Bucktooth Bannerbunny: A 3-drop for a 3-drop, and a cleric for a cleric. We gain a socketed troop with massive growth potential, while losing a medium body with one-shot mass-buff potential. The Bannerbunny fills a very specific niche, but it can be a nice help when such circumstances arise. However, I think the REH will happily offset any loss here with his own ample gains.

    Strength of the Redwood: This card is mostly fluff, and easy to drop. However, due to the Hare’icane’s reliance on combat trickery and the fact that we can only run 3x of our main tricks here, I would advise you to keep these SotRs to maintain a better action/troop ratio (and drop them for the 4th Crackling Sprout and Surprise Runt Gang once we have a grid that allows them). Still, if you were keen to go troop-heavy, this would be a fine substitution.

    We couldn’t have asked for a much better troop from Set 4. Good things are in store for disciples of the Wounded Petal. Good times.

    • Hi Greyhaven,

      I’ve built this one, and I must say, I’m pretty hooked to the type of gameplay of this deck. It’s fast, fun to play, and beats most PVE challenges in no time!

      Have read your short explanation on how you beat the wormoid queen, but even with the cards you say I needed at start, I don’t really see how you can complete this quest.

      It’s my final quest, so I need to complete it obviously and I’m stuck, the past days I can’t even count anymore how many tries I had on the Queen.

      • Nevermind, I completed it in 3×20 gnomes and took the left way!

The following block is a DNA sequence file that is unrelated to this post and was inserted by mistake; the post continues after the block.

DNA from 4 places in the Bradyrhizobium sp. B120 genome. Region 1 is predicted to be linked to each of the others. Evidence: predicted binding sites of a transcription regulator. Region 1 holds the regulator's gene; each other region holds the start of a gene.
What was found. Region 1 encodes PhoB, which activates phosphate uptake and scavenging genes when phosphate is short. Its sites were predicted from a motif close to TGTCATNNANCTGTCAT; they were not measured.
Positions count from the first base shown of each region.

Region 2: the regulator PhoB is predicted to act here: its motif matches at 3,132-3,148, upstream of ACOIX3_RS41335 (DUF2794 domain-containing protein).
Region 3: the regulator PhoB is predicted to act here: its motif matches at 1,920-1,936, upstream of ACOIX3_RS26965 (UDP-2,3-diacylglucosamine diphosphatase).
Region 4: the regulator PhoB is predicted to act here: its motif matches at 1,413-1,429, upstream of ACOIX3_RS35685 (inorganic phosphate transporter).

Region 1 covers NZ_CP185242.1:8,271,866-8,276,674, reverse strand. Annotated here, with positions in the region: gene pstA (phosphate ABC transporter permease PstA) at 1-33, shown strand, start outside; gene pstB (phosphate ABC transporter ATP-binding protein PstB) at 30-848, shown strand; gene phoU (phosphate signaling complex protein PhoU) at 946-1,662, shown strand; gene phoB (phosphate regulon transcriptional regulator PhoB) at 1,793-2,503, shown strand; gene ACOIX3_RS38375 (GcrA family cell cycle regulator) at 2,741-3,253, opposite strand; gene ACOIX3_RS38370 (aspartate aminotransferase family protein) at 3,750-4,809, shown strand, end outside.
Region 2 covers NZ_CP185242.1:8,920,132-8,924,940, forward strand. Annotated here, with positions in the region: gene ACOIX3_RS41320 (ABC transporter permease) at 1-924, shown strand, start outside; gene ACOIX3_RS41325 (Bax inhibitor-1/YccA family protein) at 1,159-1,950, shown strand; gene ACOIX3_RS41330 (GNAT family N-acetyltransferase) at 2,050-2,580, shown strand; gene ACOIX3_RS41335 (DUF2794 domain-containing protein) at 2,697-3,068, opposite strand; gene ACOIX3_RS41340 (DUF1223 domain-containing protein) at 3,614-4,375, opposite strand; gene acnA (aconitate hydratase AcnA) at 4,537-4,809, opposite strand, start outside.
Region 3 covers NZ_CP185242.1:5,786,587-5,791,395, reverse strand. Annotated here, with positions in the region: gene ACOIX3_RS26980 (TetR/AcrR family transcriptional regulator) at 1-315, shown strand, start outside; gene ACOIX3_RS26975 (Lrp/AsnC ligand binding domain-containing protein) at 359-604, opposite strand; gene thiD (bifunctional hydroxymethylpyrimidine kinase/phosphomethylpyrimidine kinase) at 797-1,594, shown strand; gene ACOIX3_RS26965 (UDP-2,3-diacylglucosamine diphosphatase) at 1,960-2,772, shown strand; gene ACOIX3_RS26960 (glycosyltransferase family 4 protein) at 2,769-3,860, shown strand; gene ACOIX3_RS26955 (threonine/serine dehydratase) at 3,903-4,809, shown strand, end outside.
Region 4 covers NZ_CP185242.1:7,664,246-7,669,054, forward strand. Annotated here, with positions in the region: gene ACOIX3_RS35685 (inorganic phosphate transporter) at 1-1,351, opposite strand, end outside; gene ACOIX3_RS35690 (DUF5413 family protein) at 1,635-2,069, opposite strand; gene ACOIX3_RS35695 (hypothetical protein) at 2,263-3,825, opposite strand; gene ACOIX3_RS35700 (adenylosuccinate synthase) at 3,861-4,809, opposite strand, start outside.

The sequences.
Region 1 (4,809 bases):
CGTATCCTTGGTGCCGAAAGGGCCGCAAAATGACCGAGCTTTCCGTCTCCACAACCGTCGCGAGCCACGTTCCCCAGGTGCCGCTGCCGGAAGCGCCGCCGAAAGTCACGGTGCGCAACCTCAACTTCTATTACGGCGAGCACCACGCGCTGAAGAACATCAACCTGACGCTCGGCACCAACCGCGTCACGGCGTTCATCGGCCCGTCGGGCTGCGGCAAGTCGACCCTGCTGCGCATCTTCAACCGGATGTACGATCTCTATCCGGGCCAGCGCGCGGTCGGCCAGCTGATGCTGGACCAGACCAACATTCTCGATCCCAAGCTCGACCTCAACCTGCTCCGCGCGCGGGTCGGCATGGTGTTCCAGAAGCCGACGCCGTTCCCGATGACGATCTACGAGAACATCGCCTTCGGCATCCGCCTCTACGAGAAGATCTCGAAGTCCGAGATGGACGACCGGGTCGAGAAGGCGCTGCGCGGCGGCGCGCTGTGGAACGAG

Could be a stupid question, but I finished every quest..and don’t see anywhere that I can go..is this all thats left for the campaign?:/

        You can add me to skype if you want.. kenny van eetvelde (belgium antwerp)

  4. A really nice guide that made me want to try this build.
    What I wonder is, how are you supposed to have enough ressources to build such a deck after the castle? Is it because this guide is intended for veteran players that have other cards from other champions?
    Thanks

  5. Hi Ookpik,

    Thank you for the comments. The actual Hare’icane build discussed in the main body of the article is a deck that assumes you have had a chance to build up your collection a bit. Many of the cards mentioned are not Starter Collection cards, and most of them are PvP cards that will never drop from F2P activity. If you are a F2P player and you would like to assemble this deck, you will need to do a bit of legwork to acquire the components from the Auction House or from other players.

    That said, many of the deck components are relatively inexpensive (or at least, they were as of the last time I paid any attention to the market), and while the grind for F2P can be a daunting task in the current economic climate, this deck is hopefully much more accessible than many of the top-heavy builds popular elsewhere. Many of the cards/equipment are quite common (among PvP collectors), so it never hurts to approach players to see if they have spares that they may be willing to gift or sell for a reasonable amount of Gold. The only rare card that is absolutely worthwhile and difficult to substitute in the short term is the Cottontail Recruiter, so if you do decide to work toward this build, focus your efforts there.

    The later part of the guide offers some (admittedly quite general) advice for a true F2P Shin’hare cleric build which can be immediately constructed upon completion of the castle, as well as some solid PvE items to hunt in your early grinding. If you are working to put together such a deck and would like much more specific advice or strategy help with a Shin’hare deck, please let me know your specific questions or concerns and I will be happy to go into detail to help you grow your bunnies into something dependable.